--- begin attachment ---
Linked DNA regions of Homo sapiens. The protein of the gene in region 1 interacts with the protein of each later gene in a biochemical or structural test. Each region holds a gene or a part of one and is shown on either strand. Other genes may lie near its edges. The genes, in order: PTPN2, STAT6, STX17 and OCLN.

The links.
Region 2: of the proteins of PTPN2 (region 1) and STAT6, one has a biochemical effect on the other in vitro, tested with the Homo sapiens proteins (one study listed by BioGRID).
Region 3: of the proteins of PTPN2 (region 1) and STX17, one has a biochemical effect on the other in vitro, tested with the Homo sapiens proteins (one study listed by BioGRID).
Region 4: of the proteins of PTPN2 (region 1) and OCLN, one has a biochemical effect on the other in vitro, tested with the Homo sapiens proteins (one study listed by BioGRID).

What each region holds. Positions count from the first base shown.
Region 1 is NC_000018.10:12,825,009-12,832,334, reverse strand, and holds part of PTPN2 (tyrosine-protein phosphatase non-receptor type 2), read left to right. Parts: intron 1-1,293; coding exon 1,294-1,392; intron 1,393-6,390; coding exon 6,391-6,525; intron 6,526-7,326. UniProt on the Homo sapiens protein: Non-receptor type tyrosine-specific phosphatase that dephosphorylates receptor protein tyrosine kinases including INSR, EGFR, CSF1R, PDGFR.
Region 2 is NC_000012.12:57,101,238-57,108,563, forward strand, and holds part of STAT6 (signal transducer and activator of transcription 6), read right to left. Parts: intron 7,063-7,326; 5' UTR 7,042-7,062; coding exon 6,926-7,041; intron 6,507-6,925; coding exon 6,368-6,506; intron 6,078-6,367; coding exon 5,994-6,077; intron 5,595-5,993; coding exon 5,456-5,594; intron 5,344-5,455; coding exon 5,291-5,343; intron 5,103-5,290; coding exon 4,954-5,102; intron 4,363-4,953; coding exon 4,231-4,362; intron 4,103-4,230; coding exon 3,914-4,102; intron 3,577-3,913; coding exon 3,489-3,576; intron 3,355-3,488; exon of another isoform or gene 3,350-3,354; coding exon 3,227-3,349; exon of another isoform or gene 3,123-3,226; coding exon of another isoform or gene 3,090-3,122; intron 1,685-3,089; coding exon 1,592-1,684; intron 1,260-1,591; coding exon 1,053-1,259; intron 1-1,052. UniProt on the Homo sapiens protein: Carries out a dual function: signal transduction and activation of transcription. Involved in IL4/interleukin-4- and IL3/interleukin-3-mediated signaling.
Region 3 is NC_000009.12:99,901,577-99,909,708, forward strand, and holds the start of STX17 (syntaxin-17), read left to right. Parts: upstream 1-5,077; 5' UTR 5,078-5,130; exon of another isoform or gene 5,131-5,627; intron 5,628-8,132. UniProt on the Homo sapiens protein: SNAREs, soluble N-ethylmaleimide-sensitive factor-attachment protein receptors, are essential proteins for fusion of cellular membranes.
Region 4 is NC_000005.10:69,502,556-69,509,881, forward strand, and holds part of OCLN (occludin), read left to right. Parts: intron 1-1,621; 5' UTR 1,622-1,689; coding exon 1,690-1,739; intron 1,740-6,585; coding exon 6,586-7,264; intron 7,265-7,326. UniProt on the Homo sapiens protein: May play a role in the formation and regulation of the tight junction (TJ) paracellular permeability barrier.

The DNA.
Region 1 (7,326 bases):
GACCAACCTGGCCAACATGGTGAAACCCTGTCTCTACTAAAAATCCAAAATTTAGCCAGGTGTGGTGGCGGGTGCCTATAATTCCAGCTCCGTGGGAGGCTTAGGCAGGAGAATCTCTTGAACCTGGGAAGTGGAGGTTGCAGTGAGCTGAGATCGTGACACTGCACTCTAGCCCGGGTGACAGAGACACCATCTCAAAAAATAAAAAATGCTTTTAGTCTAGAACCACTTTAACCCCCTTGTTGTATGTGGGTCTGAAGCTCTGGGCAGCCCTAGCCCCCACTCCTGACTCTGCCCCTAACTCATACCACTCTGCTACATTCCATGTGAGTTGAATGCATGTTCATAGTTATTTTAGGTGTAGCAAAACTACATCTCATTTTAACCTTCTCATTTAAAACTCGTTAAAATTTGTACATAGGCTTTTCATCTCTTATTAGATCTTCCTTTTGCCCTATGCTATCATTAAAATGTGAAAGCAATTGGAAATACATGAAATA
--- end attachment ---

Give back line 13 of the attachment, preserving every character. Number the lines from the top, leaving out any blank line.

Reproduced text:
GACCAACCTGGCCAACATGGTGAAACCCTGTCTCTACTAAAAATCCAAAATTTAGCCAGGTGTGGTGGCGGGTGCCTATAATTCCAGCTCCGTGGGAGGCTTAGGCAGGAGAATCTCTTGAACCTGGGAAGTGGAGGTTGCAGTGAGCTGAGATCGTGACACTGCACTCTAGCCCGGGTGACAGAGACACCATCTCAAAAAATAAAAAATGCTTTTAGTCTAGAACCACTTTAACCCCCTTGTTGTATGTGGGTCTGAAGCTCTGGGCAGCCCTAGCCCCCACTCCTGACTCTGCCCCTAACTCATACCACTCTGCTACATTCCATGTGAGTTGAATGCATGTTCATAGTTATTTTAGGTGTAGCAAAACTACATCTCATTTTAACCTTCTCATTTAAAACTCGTTAAAATTTGTACATAGGCTTTTCATCTCTTATTAGATCTTCCTTTTGCCCTATGCTATCATTAAAATGTGAAAGCAATTGGAAATACATGAAATA